Life After A Source Code Leak

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Co-Founder & VP R&D

There is no shortage of content covering the topic of preventing source code leaks, but what happens after a leak has already happened? How does an organization recover in those first chaotic, panicked days following a major breach?

Let’s take at what typically goes into a comprehensive response in the days follow a source code leak.

It Happens to the Best of Us

There are plenty of horror stories to read about. In 2013, Adobe suffered a leak in which source code for multiple products went public. In 2018, Snapchat saw their proprietary code appear in a public GitHub repository. The same year, a portion of source code from Apple’s operating system was discovered to be an inside job. Proving that even cybersecurity giants aren’t safe, Symantec had their antivirus source code stolen by “The Lords of Dharmaraja” in 2012.

And just last month, Valve saw source code for their CS:GO and Team Fortress 2 games released to the wild, leaving them with a large customer base in need of assurance.

More recently, Mercedes-Benz became the latest high-profile victim to a source code leak. Daimler AG, the German company behind Mercedes-Benz, stored source code pertaining to onboard logic units (OLUs) on their own Git web portal, but failed to properly lock down access. The result? 580 repositories of proprietary code became publicly accessible to anyone willing to create an account on Daimler’s portal. With no account confirmation mechanism in place, anyone could simply create an account using a fake corporate email.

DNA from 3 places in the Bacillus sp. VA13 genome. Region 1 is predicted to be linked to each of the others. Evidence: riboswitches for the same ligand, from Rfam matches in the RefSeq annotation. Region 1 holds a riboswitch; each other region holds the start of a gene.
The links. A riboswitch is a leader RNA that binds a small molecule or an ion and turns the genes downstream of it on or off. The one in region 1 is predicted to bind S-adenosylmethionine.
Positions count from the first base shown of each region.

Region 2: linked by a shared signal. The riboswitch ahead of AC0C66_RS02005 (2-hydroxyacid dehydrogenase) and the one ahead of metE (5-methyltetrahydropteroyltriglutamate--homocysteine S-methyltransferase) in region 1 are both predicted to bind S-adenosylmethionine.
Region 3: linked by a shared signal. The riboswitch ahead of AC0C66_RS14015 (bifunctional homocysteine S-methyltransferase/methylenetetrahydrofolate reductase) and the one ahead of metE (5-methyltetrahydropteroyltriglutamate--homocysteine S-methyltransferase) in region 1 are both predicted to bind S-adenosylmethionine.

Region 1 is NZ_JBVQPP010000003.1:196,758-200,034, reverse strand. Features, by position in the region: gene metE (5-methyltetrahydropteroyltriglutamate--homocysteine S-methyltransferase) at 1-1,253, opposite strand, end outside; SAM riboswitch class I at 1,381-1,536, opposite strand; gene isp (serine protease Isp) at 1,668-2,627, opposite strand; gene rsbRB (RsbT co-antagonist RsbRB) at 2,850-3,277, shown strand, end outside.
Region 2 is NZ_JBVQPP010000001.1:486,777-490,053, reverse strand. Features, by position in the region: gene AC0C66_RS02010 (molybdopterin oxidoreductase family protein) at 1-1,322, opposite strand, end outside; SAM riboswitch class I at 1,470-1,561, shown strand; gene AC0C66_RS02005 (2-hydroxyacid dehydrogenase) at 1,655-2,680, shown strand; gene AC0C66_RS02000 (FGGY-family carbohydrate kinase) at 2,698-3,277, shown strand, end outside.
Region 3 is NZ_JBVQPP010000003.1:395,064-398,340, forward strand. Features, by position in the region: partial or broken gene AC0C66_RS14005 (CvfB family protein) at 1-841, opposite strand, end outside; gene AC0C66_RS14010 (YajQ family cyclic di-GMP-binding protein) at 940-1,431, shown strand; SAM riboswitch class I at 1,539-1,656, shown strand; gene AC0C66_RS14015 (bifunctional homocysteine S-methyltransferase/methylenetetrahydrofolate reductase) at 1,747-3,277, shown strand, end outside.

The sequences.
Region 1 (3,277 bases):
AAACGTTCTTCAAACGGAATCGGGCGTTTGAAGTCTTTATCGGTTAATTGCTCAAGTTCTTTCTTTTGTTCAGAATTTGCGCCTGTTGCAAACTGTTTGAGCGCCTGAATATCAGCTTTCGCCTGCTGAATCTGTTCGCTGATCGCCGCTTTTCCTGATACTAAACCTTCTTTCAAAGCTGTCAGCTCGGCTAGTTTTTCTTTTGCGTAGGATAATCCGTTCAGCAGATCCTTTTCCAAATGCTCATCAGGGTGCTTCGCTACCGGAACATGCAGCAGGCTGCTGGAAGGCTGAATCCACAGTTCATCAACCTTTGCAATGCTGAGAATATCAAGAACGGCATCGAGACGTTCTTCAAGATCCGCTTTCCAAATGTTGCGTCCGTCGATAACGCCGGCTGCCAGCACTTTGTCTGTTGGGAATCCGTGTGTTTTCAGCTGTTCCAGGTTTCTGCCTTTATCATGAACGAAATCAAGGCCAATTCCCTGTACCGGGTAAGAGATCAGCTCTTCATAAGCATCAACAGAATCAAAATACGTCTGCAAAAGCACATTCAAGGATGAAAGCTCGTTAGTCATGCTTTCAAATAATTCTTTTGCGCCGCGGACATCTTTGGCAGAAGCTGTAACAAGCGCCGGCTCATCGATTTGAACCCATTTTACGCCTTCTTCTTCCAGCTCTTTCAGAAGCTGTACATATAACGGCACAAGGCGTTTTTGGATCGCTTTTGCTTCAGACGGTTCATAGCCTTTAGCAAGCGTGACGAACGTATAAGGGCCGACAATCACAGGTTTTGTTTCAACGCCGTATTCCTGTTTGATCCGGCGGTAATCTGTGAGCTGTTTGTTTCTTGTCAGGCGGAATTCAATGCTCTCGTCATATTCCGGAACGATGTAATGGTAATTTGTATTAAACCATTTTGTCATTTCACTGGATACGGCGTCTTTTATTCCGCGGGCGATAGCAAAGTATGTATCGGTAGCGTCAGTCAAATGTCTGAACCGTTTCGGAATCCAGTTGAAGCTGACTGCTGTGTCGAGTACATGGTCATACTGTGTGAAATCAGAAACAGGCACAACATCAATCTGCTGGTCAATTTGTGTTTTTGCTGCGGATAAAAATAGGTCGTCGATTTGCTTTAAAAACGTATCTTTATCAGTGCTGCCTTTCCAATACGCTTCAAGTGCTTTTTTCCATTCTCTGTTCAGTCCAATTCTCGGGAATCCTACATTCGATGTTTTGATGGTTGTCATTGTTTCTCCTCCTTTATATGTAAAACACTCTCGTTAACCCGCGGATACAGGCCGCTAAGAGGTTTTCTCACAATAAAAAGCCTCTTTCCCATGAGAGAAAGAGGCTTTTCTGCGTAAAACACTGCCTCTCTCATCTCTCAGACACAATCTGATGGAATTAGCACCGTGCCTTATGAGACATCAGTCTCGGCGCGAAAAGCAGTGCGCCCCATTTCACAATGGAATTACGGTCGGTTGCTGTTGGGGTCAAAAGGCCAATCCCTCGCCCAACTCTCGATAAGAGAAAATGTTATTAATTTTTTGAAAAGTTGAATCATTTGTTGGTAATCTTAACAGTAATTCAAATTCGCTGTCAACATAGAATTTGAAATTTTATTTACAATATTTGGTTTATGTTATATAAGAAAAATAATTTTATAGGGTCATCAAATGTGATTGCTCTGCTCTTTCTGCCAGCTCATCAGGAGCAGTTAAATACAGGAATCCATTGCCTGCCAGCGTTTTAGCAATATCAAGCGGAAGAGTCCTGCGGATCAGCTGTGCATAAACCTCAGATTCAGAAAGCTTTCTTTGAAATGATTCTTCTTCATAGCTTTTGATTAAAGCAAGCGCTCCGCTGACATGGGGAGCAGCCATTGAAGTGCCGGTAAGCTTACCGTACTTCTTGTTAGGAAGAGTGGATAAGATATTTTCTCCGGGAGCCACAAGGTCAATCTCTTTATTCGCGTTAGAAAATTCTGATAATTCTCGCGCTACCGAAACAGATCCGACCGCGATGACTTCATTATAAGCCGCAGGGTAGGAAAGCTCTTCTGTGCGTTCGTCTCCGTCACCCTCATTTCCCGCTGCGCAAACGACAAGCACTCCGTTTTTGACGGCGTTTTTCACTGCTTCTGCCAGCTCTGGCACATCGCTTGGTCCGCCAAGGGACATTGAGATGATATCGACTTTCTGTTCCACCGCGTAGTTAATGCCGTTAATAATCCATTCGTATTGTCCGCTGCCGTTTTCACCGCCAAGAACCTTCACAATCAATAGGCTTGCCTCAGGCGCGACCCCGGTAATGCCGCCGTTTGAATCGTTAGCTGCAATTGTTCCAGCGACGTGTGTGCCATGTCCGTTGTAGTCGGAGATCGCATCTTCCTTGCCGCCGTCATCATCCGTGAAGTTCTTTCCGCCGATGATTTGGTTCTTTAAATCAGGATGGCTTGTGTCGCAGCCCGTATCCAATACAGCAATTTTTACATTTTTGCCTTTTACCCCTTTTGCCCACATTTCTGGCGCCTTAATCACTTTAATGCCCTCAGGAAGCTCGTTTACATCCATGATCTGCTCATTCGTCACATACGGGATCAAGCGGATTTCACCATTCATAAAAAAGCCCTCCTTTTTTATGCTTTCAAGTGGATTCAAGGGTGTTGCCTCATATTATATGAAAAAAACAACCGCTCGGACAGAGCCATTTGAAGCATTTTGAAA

So what can we learn about how these companies weathered the storm?

Plug the Leak

The first step is to “plug” the leak before any additional damage can take place. However, this means that we have to find the leak first. This is no small task, as the cause of the leak may not be immediately evident.

The cause isn’t always a technical glitch or mistake. In some cases, something more nefarious is at play. Some leaks are due to social engineering (cleverly deceiving an employee to share information), carelessness (an employee storing their work on personal devices), or worse, a disgruntled former employee stealing source code on their way out the door. Until they are found, they may not necessarily stop.

Therefore, an effective response begins with identifying the source of the leak. Be warned that this can be timely and costly. The organization must perform some lightning-fast detective work to determine if the cause was technological (a breached database, server operating system, or firewall) or simply a “people” problem – a fault in behavior (negligence or maliciousness).

Having a comprehensive change management system in place is critical to allow security teams quick insight into recent code changes. This will help them assess who last touched the source code in question. Open-source software often has the edge on this front, given that there are systems in place to audit recent changes and identify and reject unauthorized ones.